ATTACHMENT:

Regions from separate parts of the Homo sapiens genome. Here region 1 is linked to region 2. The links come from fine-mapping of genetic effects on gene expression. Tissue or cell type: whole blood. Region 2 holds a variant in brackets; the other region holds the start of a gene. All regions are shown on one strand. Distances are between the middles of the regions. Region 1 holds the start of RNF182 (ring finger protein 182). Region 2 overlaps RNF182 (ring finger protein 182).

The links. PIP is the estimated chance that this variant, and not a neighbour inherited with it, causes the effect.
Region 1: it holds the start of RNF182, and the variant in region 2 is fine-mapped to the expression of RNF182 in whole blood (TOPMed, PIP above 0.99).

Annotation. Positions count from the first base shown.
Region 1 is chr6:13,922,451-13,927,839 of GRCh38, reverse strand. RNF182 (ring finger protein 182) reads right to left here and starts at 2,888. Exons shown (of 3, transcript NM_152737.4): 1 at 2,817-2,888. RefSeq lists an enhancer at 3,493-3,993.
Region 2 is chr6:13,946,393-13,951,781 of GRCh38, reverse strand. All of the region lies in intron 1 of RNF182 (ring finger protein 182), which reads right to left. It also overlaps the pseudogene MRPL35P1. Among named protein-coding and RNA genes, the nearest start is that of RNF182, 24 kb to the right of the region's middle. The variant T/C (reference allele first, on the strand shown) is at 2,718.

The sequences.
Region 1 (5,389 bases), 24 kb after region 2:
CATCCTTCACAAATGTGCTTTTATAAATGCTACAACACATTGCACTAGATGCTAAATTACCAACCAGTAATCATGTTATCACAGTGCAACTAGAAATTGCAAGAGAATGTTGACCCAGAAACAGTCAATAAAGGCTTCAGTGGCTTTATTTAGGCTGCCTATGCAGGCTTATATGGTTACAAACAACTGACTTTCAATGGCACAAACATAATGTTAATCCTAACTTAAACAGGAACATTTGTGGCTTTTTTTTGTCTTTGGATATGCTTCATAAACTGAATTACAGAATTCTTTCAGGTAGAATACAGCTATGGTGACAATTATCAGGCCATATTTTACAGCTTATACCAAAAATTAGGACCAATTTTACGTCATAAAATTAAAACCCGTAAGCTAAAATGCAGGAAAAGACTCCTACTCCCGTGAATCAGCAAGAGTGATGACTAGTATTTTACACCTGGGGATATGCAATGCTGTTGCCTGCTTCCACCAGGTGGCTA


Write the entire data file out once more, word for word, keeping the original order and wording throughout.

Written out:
Regions from separate parts of the Homo sapiens genome. Here region 1 is linked to region 2. The links come from fine-mapping of genetic effects on gene expression. Tissue or cell type: whole blood. Region 2 holds a variant in brackets; the other region holds the start of a gene. All regions are shown on one strand. Distances are between the middles of the regions. Region 1 holds the start of RNF182 (ring finger protein 182). Region 2 overlaps RNF182 (ring finger protein 182).

The links. PIP is the estimated chance that this variant, and not a neighbour inherited with it, causes the effect.
Region 1: it holds the start of RNF182, and the variant in region 2 is fine-mapped to the expression of RNF182 in whole blood (TOPMed, PIP above 0.99).

Annotation. Positions count from the first base shown.
Region 1 is chr6:13,922,451-13,927,839 of GRCh38, reverse strand. RNF182 (ring finger protein 182) reads right to left here and starts at 2,888. Exons shown (of 3, transcript NM_152737.4): 1 at 2,817-2,888. RefSeq lists an enhancer at 3,493-3,993.
Region 2 is chr6:13,946,393-13,951,781 of GRCh38, reverse strand. All of the region lies in intron 1 of RNF182 (ring finger protein 182), which reads right to left. It also overlaps the pseudogene MRPL35P1. Among named protein-coding and RNA genes, the nearest start is that of RNF182, 24 kb to the right of the region's middle. The variant T/C (reference allele first, on the strand shown) is at 2,718.

The sequences.
Region 1 (5,389 bases), 24 kb after region 2:
CATCCTTCACAAATGTGCTTTTATAAATGCTACAACACATTGCACTAGATGCTAAATTACCAACCAGTAATCATGTTATCACAGTGCAACTAGAAATTGCAAGAGAATGTTGACCCAGAAACAGTCAATAAAGGCTTCAGTGGCTTTATTTAGGCTGCCTATGCAGGCTTATATGGTTACAAACAACTGACTTTCAATGGCACAAACATAATGTTAATCCTAACTTAAACAGGAACATTTGTGGCTTTTTTTTGTCTTTGGATATGCTTCATAAACTGAATTACAGAATTCTTTCAGGTAGAATACAGCTATGGTGACAATTATCAGGCCATATTTTACAGCTTATACCAAAAATTAGGACCAATTTTACGTCATAAAATTAAAACCCGTAAGCTAAAATGCAGGAAAAGACTCCTACTCCCGTGAATCAGCAAGAGTGATGACTAGTATTTTACACCTGGGGATATGCAATGCTGTTGCCTGCTTCCACCAGGTGGCTA